[To be continued…]

OK, How Do You Do Exegesis?

After having written about what makes exegesis difficult (and subsequent posts), and after having written about criticism and evidence, I’ll get to the point and suggest how you actually set about doing exegesis.
First and most important: do what your instructor says. I can’t emphasise this enough; there is no Platonic ‘exegesis’ such that if you deviate from what your instructor says, you’d be doing it so correctly that even your scorned instructor would have to give you a good mark. No, no, no. I’ll acknowledge that some practices are well-nigh universal among critical interpreters, and that some idiosyncrasies and stipulations depart from what most scholars would approve, but if you]re doing this for academic credit, do what your instructor wants. If you don’t, whether out of unshakeable personal principle or vanity or cussedness or whatever reason, it’s not my fault. Instructors, check this out: I told them to listen to you.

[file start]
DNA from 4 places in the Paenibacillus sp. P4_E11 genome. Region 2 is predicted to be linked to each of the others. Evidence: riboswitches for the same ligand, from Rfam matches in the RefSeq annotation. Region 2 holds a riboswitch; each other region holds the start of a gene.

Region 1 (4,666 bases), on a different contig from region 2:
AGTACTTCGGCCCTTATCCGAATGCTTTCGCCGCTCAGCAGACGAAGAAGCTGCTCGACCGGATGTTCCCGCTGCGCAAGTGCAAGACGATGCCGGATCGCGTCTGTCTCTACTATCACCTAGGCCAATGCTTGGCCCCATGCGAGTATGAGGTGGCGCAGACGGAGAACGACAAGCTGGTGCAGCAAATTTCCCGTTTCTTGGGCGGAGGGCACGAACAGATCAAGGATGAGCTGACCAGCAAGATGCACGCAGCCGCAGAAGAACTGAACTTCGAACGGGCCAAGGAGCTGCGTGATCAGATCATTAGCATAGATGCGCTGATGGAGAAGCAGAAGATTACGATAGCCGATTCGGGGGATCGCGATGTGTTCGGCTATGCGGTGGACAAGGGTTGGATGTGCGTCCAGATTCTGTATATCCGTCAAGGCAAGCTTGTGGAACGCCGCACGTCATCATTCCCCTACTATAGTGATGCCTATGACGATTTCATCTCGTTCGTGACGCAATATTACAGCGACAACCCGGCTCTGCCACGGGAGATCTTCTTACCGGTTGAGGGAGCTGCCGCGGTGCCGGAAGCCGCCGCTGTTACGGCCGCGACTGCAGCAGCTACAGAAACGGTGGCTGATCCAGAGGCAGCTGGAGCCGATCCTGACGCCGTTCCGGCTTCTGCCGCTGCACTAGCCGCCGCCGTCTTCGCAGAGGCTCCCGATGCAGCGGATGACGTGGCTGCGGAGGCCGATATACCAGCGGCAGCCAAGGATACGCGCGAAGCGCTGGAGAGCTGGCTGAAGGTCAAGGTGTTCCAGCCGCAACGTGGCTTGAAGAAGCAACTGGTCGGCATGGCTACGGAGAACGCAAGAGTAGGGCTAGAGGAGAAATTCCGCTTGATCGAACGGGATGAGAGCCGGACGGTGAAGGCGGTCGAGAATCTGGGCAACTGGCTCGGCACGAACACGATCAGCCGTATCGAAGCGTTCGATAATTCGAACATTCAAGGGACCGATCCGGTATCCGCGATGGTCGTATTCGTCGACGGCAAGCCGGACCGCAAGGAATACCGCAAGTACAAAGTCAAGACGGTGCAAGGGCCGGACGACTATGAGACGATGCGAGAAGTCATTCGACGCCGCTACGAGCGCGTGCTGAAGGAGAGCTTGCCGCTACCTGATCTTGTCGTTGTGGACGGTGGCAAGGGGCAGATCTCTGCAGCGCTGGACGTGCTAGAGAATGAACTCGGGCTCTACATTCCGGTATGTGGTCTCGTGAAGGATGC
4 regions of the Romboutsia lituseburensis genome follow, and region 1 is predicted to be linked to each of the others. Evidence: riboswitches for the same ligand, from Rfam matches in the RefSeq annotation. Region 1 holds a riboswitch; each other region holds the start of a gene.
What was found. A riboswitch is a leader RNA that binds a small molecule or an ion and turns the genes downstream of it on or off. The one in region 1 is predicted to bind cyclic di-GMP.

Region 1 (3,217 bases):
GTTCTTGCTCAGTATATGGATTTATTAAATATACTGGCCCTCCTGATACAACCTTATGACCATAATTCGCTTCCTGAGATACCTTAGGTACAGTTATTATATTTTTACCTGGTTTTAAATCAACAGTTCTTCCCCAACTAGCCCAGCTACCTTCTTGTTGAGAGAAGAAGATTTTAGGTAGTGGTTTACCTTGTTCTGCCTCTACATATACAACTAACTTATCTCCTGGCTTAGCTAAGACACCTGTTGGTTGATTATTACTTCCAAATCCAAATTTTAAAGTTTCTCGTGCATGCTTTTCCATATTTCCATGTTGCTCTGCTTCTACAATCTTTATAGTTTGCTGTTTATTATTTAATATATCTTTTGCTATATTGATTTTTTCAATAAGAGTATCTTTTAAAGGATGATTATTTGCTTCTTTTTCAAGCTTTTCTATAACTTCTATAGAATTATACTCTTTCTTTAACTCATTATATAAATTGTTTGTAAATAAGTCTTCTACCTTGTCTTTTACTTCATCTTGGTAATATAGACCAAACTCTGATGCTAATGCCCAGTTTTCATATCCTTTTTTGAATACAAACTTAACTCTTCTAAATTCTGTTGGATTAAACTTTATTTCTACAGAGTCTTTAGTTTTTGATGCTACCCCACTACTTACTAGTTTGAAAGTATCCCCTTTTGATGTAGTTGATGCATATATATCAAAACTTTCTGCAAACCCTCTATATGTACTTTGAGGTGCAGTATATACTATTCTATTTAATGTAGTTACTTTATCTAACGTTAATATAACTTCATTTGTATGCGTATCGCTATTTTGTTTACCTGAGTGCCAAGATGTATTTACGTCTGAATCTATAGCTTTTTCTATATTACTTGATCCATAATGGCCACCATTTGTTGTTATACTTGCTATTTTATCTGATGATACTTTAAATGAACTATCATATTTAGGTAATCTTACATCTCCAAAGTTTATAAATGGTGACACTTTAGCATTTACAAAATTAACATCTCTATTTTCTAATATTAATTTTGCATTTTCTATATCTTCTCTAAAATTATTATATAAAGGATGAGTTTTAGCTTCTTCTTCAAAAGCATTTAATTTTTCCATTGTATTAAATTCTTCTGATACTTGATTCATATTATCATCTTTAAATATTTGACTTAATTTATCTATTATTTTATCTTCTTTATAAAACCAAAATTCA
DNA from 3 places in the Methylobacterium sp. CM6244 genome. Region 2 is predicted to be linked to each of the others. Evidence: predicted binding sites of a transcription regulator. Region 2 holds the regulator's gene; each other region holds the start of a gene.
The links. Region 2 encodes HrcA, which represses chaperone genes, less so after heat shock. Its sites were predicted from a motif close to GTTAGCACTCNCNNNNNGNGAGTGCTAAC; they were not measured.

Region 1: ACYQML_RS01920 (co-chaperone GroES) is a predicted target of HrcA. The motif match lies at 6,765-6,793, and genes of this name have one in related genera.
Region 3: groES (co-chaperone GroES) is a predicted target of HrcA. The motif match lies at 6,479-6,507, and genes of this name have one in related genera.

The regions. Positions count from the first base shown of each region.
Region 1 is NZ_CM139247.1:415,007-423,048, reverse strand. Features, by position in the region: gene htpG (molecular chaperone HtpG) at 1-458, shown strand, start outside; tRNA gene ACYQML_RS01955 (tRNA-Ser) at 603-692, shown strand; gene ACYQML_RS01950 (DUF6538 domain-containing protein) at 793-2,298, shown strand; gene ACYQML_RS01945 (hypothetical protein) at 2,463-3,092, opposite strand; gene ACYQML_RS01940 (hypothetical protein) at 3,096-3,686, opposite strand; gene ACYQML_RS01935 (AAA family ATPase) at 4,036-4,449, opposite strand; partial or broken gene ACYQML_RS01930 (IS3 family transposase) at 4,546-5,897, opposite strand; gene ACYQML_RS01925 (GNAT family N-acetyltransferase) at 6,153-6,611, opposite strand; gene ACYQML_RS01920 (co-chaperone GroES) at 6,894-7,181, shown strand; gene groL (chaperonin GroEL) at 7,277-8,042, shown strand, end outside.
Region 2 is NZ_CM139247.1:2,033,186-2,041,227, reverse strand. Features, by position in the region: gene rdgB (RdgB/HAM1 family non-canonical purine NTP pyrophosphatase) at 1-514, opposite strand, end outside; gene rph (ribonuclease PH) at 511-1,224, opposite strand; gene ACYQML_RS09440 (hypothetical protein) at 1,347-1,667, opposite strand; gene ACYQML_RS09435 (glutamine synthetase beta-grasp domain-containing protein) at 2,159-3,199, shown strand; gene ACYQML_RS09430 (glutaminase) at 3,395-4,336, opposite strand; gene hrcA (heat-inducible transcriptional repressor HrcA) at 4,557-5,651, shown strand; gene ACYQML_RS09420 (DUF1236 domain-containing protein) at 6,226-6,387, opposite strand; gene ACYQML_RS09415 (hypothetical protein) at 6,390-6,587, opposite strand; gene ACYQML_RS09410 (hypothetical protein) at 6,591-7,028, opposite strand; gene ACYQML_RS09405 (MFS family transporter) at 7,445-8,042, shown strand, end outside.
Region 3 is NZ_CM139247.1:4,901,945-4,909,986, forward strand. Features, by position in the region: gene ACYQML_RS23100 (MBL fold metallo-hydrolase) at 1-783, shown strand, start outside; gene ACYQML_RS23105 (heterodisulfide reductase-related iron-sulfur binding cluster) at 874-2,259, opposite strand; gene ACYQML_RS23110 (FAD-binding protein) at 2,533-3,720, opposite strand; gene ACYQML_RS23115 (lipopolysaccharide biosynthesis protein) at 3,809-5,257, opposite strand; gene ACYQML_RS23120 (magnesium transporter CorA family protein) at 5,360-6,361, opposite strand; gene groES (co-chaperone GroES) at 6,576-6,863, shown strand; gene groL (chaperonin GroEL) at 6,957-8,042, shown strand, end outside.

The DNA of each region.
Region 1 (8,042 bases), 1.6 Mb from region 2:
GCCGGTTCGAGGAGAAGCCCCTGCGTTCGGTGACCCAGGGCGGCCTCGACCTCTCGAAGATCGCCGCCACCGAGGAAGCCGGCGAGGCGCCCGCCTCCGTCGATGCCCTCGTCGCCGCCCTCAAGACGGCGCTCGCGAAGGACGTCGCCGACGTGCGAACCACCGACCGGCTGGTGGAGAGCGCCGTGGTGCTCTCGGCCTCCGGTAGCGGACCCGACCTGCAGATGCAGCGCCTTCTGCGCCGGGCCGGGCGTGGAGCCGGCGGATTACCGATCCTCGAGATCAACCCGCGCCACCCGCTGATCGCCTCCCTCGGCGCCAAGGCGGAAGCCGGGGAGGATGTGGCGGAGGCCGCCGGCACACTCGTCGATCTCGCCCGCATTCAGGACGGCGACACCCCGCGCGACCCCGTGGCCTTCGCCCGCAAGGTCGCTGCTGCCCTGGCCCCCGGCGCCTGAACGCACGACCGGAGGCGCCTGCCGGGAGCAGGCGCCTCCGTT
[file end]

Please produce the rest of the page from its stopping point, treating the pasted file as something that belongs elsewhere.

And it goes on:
Continue reading OK, How Do You Do Exegesis?

Understanding Aberrant Interpretation

My work in hermeneutics has always sought out explanations for interpretive divergence — in the first instance, for proximate disagreements among well-qualified readers who generally share their premises and conclusions, and in the second instance, between ‘mainstream’ and ‘off-beat’ interpretations. It’s easy enough, and rewarding enough, to come up with a theory of hermeneutical correctness. Everyone wants to be right, and most people want to have a theoretical apparatus that justifies coercion directed against those who aren’t right. Fewer people, though, want to understand why one would reach wrong interpretive conclusions in the first place.